Information Brief: Policy and Advocacy on Scope of Practice

Published: 4/25/23

ACP recognizes that issues related to licensure and scope of practice are becoming more predominant at both the state and federal levels. Chapters are being approached by other organizations with requests to join “scope of practice” state-based campaigns or otherwise comment on or support specific scope of practice bills at the state level.


ACP has developed this comprehensive issue brief as a resource for chapters dealing with scope of practice issues in their states. The issue brief is intended to give a broad overview of ACP policy on licensure and scope of practice that should empower chapters to join in efforts at the state level to influence state bills and laws that are not consistent with ACP policy on scope of practice, without having to get permission from ACP. This resource includes important questions that you should apply when considering scope of practice bills at the state level. 

The College has extensive policy on licensure and scope of practice across many disciplines, as outlined below, and is included in numerous position papers as developed by ACP over the years. Links to all of those resources and position papers can be found at the end of this issue brief. ACP continues to partner with the American Medical Association, the American Academy of Family Physicians, and others on scope of practice issues, including opposing regulations to expand APN scope of practice in the VA system and to extend the Public Health Emergency expansions of scope of practice as so granted by the U.S. Department of Health and Human Services.

Excerpts from Relevant ACP Policy on Licensure and Scope of Practice

Federal Activities

The federal government has significantly, expanded the role of non-physician health care professionals since the start of the COVID-19 pandemic.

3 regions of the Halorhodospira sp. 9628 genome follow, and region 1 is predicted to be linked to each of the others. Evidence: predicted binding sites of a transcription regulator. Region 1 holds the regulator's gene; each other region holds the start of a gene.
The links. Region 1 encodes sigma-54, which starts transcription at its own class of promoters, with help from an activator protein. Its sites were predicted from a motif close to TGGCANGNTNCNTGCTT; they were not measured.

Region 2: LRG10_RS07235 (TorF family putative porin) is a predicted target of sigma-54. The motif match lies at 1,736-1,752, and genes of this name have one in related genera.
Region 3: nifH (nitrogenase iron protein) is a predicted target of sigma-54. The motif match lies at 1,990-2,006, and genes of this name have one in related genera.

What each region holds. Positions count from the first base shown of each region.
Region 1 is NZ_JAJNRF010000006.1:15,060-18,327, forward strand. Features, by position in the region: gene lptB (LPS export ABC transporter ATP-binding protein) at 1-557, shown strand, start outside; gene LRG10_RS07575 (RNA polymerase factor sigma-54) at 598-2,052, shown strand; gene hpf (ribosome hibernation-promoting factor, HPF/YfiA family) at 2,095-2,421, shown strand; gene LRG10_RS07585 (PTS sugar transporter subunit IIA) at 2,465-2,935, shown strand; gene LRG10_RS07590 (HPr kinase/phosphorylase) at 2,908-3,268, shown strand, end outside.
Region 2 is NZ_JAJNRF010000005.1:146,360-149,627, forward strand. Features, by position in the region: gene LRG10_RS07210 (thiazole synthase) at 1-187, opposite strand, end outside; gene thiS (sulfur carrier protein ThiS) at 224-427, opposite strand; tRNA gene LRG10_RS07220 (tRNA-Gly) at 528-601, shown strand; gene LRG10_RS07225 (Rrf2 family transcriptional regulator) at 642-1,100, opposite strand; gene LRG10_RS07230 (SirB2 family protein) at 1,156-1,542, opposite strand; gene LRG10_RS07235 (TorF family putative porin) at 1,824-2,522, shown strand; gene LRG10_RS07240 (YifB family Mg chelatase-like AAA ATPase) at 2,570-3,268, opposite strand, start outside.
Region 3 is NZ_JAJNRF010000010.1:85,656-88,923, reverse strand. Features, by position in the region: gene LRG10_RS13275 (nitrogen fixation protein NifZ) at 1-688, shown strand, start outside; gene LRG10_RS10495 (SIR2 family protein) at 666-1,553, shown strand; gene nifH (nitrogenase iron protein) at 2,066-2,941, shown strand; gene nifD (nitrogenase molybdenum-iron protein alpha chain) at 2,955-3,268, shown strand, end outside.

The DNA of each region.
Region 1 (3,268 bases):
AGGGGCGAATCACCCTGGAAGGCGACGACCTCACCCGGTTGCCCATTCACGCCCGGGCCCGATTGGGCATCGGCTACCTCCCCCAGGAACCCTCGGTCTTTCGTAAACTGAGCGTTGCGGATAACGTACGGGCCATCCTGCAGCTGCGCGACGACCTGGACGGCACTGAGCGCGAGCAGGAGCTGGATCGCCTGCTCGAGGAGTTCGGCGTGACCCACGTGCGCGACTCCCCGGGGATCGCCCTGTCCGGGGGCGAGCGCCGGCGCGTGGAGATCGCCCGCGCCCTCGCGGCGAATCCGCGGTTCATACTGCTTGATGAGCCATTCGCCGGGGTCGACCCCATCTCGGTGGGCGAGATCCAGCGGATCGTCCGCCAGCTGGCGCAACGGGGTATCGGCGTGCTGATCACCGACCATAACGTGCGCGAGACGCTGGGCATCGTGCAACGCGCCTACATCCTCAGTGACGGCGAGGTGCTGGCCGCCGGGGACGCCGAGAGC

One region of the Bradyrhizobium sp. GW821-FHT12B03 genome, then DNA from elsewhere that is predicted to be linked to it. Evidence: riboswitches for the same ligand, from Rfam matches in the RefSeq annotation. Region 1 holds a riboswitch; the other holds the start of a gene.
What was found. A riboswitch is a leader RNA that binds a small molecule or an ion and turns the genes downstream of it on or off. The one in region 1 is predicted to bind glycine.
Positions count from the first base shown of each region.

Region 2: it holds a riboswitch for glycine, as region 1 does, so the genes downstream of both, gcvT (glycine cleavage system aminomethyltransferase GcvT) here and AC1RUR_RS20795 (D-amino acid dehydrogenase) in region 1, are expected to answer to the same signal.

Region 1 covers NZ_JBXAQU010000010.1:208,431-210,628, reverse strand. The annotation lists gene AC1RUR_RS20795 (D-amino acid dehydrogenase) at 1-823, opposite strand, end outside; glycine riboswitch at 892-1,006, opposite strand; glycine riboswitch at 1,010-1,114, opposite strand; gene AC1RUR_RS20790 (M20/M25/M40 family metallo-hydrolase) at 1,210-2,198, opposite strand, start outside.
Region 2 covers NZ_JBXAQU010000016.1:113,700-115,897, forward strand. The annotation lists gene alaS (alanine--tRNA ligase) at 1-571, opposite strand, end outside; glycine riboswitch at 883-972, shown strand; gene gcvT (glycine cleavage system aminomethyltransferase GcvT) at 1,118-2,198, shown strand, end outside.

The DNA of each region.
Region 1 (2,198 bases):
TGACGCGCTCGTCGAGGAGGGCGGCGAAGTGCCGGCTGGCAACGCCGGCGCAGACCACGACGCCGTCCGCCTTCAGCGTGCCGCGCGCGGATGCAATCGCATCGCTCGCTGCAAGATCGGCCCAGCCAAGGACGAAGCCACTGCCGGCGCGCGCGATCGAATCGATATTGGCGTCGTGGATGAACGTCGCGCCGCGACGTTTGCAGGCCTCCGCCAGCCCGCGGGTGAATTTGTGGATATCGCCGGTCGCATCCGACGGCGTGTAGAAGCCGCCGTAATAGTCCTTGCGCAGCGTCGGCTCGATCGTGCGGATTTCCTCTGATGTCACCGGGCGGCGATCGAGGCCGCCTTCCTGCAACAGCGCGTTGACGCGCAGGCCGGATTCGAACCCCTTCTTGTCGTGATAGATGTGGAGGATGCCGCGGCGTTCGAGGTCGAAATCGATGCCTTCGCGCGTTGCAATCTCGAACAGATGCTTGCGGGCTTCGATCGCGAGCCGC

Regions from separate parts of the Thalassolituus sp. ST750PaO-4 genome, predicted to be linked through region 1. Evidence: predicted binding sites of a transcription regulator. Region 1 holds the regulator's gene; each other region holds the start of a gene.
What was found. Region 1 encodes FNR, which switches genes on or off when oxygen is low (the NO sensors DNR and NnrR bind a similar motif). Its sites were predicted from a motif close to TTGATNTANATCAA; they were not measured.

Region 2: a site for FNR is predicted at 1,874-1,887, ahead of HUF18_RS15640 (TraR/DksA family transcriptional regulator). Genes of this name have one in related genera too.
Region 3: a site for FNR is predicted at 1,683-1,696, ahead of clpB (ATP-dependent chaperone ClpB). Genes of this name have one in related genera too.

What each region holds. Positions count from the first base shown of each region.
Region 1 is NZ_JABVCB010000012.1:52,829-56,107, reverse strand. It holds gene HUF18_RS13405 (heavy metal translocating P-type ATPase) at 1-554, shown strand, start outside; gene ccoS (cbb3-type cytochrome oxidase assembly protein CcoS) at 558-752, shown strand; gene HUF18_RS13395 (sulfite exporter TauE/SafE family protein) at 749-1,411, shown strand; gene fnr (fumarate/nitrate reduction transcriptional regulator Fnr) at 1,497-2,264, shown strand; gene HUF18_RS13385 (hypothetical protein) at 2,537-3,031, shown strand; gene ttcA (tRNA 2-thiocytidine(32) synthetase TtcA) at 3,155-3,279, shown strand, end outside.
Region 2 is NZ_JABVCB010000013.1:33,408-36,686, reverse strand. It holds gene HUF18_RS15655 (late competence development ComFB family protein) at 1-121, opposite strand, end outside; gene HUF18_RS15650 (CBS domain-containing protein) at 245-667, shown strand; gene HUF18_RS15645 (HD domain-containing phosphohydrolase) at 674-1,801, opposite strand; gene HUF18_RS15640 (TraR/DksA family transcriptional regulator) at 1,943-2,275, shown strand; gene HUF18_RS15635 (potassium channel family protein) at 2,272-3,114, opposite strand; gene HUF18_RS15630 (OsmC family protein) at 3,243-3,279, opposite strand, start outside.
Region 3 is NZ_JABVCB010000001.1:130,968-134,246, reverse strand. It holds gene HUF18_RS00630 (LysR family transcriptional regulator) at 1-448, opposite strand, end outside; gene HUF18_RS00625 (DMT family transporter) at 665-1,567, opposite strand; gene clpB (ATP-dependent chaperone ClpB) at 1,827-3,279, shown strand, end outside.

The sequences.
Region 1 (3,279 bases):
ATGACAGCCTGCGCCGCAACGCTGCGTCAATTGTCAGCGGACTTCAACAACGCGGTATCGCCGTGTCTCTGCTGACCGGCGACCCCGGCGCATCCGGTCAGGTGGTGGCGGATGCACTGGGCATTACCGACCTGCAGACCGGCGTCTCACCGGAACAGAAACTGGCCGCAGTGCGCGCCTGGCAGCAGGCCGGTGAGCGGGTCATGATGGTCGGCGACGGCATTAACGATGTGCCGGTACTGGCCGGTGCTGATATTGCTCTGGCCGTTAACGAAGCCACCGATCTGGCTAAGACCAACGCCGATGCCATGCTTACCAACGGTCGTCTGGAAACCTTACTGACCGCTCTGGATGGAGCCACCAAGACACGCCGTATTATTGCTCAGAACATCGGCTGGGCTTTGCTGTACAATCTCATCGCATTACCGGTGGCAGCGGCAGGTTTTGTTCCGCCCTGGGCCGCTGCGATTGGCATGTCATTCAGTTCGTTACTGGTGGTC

On March 24, 2020, Health and Human Services (HHS) sent a letter to state governors with guidance on various actions they could take to address the COVID-19 public health emergency. The guidance included a request for states, territories, and the District of Columbia to take immediate action to “waive restrictions on licensure, scope of practice, certification, and recertification/relicensure consistent with the changes announced for federal programs.”

On August 8, 2022, CMS released a factsheet outlining its approach to re-establishing certain health and safety standards and other financial and program requirements once the COVID-19 public health emergency ends. April 21, 2020, the U.S. Veterans Health Administration (VHA) issued a directive allowing non-physician healthcare professionals in 32 specialties to operate “within the full scope of their license, registration, or certification” and encourages all VA medical facilities to allow CRNAs to practice without physician oversight during the national health emergency.

Legislations was also introduced in the 117th Congress to expand the scope of practice for nurse practitioners and pharmacists. The “Improving Care and Access to Nurses Act,” or the “I CAN Act,” (H.R. 8812) that would allow Medicare and Medicaid hospital inpatients to be under the care of a nurse practitioner without physician supervision. ACP expressed our concerns to Rep. Allard about the legislation. The “Equitable Community Access to Pharmacist Services Act” (H.R. 7213), would expand Medicare coverage to permanently include select services provided by a pharmacist in limited but significant ways (see joint opposition letter to legislators).

State Activities:

Many states have adopted or considered policies to modify their scope of practice laws for advanced practice registered nurse, physician assistance and other non-physician providers to increase access to care. So far, state legislators across the country have introduced over 150 bills that seek to expand scope of practice for nurse practitioners. The National Conference of State Legislators has an interactive map that provide information about the scope of practice laws in the 50 states, District of Columbia and territories.

Applying ACP Policy to State Scope of Practice Legislation

Chapters should consider the following questions when evaluating scope of practice legislation:

  • Does it support or undermine physician-led clinical care teams?
  • Does it recognize differences in the training and skills of physicians compared to other clinicians?
  • Does it provide transparency on professional qualifications including use of the term “doctor”?
  • Does it allow non-physician clinicians to practice at the full level of their training and skills within a dynamic clinical care team?
  • Does it allow them to practice beyond their training and skills?